Kodai Senga

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Kodai Senga (千賀 滉大)

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Biographical Information[edit]

Kodai Senga has pitched in Nippon Pro Baseball and for the Japanese national team.

The Softbank Hawks took Senga in the fourth round of the 2010 NPB draft; the scout was Kazuo Ogawa. Senga had a rough introduction to the Pacific League in 2012 - 0-1, 9.64 ERA, 7 H, 8 BB in 4 2/3 IP. By 2013, though, he was contributing as a reliever for the Hawks (1-4, Sv, 2.50 in 51 G, striking out 85 in 56 1/3 IP). He became the eighth pitcher in PL history to strike out four batters in an inning - Tetsuro Nishida, Ryo Hijirisawa, Yosuke Takasu and Andruw Jones. He made the PL team for the 2013 NPB All-Star Games and acquitted himself well, being named the top player on the PL in a game 2 loss. [1]

Senga battled shoulder problems that limited him to 19 games in 2014 (1-1, 1.99). He pitched four games, three starts, late in 2015 and was excellent at 2-1, 0.40. He got into two games in the 2015 Japan Series. In Game 3, he relieved Kenichi Nakata with a 4-3 lead in the 5th, one out and Tetsuto Yamada at the plate; Yamada had already homered off Nakata twice. He greeted Senga with another long ball, becoming the first player with three homers in a Japan Series game. Senga did not allow another hit in 2 1/3 innings that Series and Softbank took the title. [2]

By 2016, he had his first at-bat (the PL uses a DH, but he got to bat an interleague game) and also got his first hit, off Randy Messenger. As a member of Softbank's rotation for the full season for the first time, he was 12-3 with a 2.61 ERA and 181 whiffs in 169 innings. He finished third in the PL in ERA (behind Ayumu Ishikawa and Yusei Kikuchi [3]), tied Kikuchi for fourth in wins and was second to Takahiro Norimoto in both strikeouts and strikeouts per 9 innings. Had Shohei Otani qualified (he just missed), he would have been ahead of Senga in both ERA and K/9. He got one third-place vote for the 2016 Pacific League Most Valuable Player Award. [4]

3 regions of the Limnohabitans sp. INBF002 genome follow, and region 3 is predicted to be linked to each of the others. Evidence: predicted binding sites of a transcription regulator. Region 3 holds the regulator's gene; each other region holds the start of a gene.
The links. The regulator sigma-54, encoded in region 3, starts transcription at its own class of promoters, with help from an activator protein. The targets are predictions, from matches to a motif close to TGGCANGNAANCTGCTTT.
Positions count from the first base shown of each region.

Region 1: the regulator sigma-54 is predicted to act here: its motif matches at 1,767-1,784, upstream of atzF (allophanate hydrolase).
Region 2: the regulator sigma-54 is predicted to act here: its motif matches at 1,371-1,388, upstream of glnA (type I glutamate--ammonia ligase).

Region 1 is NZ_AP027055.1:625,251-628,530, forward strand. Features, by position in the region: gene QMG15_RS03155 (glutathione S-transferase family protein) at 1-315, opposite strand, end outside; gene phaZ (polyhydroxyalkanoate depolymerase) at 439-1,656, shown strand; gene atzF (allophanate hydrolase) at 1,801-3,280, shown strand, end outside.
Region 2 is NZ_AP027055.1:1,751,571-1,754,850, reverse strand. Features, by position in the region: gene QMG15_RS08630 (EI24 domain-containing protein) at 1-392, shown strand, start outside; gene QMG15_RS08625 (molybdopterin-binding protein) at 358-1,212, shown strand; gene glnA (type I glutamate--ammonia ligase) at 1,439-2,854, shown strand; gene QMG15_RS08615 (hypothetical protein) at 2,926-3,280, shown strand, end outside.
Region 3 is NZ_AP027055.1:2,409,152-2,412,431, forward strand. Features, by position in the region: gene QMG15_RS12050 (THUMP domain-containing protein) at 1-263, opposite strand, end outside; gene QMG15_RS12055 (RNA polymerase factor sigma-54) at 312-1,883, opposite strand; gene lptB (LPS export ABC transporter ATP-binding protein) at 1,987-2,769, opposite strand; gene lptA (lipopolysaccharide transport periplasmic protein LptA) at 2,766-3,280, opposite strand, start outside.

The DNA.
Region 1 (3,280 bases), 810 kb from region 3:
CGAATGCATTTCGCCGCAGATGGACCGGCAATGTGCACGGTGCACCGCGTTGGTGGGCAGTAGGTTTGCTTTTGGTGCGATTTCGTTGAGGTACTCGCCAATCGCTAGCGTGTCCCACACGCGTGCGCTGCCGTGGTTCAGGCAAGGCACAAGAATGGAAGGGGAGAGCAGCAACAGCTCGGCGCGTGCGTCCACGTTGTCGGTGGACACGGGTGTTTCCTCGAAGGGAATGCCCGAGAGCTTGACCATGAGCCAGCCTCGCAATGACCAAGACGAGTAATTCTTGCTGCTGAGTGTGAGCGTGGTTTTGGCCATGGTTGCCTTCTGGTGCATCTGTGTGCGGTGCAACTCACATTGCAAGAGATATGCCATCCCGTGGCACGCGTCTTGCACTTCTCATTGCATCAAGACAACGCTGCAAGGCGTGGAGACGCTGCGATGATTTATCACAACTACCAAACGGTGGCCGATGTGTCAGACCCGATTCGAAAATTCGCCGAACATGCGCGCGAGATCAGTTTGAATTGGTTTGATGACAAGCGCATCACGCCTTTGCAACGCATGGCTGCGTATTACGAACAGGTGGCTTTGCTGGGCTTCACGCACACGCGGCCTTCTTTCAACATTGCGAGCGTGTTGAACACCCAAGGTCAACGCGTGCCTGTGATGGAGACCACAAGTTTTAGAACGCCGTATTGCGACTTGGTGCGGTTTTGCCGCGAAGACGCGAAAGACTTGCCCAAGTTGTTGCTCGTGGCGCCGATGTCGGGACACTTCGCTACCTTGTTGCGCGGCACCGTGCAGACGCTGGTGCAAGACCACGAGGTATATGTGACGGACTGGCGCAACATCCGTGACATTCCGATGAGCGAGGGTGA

Senga debuted for Samurai Japan with a relief win in the 2017 World Baseball Classic. He took over for Toshiya Okada in the 6th against Australia with a 1-1 tie and tossed two shutout innings, allowing only one hit (to Tim Kennelly) and fanning four before Naoki Miyanishi took over. When Sho Nakata hit a home run in the 7th, that put Senga in position to get the decision in what would be a 4-1 victory. [5] He got his only start of the Classic against Israel and allowed only one hit (to Sam Fuld) and one walk in five shutout innings but was matched zero-for-zero by Josh Zeid; Japan rallied to win after Zeid and Senga had left. In the semifinals against eventual champion Team USA, he entered in the 7th, relieving Tomoyuki Sugano with a 1-1 tie. He struck out Eric Hosmer, Andrew McCutchen and [{Buster Posey]] in order in the 7th. In the 8th, he allowed his only run of the Classic, giving up a one-out single to Brandon Crawford, a double to Ian Kinsler and a run-scoring grounder to Adam Jones before whiffing Christian Yelich. It was enough to make him the losing hurler in a tough 2-1 defeat. For the Classic, he was 1-1 with a 0.82 ERA, one walk and 16 K in 11 IP. He tied Sugano for the WBC lead in strikeouts and joined Zeid and Marcus Stroman as the All-Star pitchers, the lone Japanese player picked for the 2017 All-Tournament team. [6] He was the fourth Japanese hurler to make a World Baseball Classic All-Tournament team, following Daisuke Matsuzaka (2006, 2009), Hisashi Iwakuma (2009) and Kenta Maeda (2013). South Korea was the only other country that had produced more than one All-Tournament pitcher, with two.

Following the 2022 season, he indicated his interest in playing in Major League Baseball. Having just turned 30, he could do so as an international free agent and not via the posting system, which made him interesting to a number of teams looking for pitching.


Further Reading[edit]

  • Brian Murphy: "Japanese ace Senga ready to explore MLB free agency", mlb.com, October 31, 2022. [1]

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